The job is done: Fred Kerley has won the gold medal after a thriller of a run in the 100m final at the World Championships at Hayward Field. But the mission is not over, as he said.
There were a few seconds of silence before the start, as the pressure was building, then at the sound of the starting pistol Hayward Field erupted. The 27-year-old sprinter from Texas had all eyes on him.
The pressure he built by himself in the last months. “The Legend”, as the devout christian calls himself, wanted the title badly after taking home silver at last year’s Olympics. “Silver is not enough – I wanted gold,” he said at the time. Now he achieved that by winning the final in Eugene in 9.86s and enjoying the cheers and admiration from the audience, with many standing for minutes after his run. “I ran around the whole crowd. It is a blessing to have the gold medal on my neck,” he said to AIPS Media and added: “The job is only done for today. We got some work for the next week.” Kerley is in the starting list for the 200m event.
The word “blessed” is also one of his 12 tatoos. “It is a blessing to be in my position in life, coming from I come from. I am thankful for the opportunity to get the gold medal.” For him tattoos are messages to himself every day to just keep on going and not take anything for granted. It’s like a stamp, a passport, a way to remind him of where he is going, in track and in life.
SWITCH TO 100m
Having switched his concentration to short sprint distances since 2021, this was Kerley’s first World Championships as a main performer on the big 100m stage. In 2017 and 2019, he was still competing in the 400m, finishing seventh and third respectively and claiming gold in the 4x400m in 2019. After an injury, the 27-year-old decided to concentrate on the 100m and 200m.
This is a life story that could have turned out differently. As a toddler, Kerley and his four siblings were adopted by his aunt Virginia. She raised 13 children with them, not all of them were always fed. As a teenager, Kerley almost ended up in jail. He then made it to college through sports.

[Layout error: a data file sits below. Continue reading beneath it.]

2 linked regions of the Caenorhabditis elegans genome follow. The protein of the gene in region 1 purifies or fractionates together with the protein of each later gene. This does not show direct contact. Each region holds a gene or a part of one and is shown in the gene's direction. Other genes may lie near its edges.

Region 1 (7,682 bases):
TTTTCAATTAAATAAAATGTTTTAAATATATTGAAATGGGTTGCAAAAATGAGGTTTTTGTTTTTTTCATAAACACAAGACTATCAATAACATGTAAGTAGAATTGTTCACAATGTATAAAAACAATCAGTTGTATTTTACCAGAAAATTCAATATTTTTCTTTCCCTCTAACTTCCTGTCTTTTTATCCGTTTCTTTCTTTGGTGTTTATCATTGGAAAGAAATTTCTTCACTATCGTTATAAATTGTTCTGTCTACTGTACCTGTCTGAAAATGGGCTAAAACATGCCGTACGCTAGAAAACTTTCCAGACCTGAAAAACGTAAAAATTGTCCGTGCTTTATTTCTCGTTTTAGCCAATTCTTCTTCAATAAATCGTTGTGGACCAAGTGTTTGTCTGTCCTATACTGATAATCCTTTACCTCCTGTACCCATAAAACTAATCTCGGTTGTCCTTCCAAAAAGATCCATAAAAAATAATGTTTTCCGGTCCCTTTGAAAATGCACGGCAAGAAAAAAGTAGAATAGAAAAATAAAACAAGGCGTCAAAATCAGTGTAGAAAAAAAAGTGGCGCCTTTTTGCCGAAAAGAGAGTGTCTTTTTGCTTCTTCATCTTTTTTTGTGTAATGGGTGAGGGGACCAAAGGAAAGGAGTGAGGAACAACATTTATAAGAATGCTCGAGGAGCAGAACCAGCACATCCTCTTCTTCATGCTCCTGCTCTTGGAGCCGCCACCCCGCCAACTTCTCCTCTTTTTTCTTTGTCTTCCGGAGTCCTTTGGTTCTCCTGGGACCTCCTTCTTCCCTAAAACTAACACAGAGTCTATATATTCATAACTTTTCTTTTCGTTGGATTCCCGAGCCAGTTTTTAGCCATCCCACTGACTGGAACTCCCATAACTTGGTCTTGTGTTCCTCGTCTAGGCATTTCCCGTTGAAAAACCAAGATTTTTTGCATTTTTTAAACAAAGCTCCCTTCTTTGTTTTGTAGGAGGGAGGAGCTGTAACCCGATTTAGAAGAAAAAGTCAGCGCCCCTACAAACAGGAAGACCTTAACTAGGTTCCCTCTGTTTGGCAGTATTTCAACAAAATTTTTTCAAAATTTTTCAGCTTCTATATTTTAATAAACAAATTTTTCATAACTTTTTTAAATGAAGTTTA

It is a story every American loved to watch. Asking people around the stadium before the race, many wished for that happy end. But most likely they wanted any US athlete to win the most popular event at the World Championships. And they got three of them. With Marvin Bracey (+0.02) and Trayvon Bromell (+0.02), two more US sprinters turning up the heat at Hayward Field.
“It was a great experience, a great moment for the whole team,” Bromell said to AIPS.
“It is something we talked about, it is something we dreamed about and now we did it. It is nice that dreams finally come true.” Silver medallist Marvin Bracey added to that. But for him it felt more like a lost gold medal, than a winning silver medal.
USA 100m CLEAN SWEEP
It is the third American sweep of the 100m medals and the first since 1991, when Carl Lewis, Leroy Burrell and Dennis Mitchell went 1-2-3 at the World Championships in Tokyo. This time, it was on home soil, at the first World Championships being held in the United States, in front of a proud and loud crowd who cheered their hearts out.
Can this success have an impact in the general meaning of track and field in the US outside Hayward Field?
“Not really,” says Ken Goe, US journalist for Oregonian. He covers Track and Field since 1988 and does not believe, that American people will rank track and field higher than other popular US sports like American Football or Basketball after this world championships.
Nevertheless they will honour the performances, the US athletes give, Goe is sure about that. Bracey does not agree with Goe. “It will definitly have an impact on the whole nation. I think that it is now an expectation to keep, expecting us to do these things.”
Credit: AIPS Media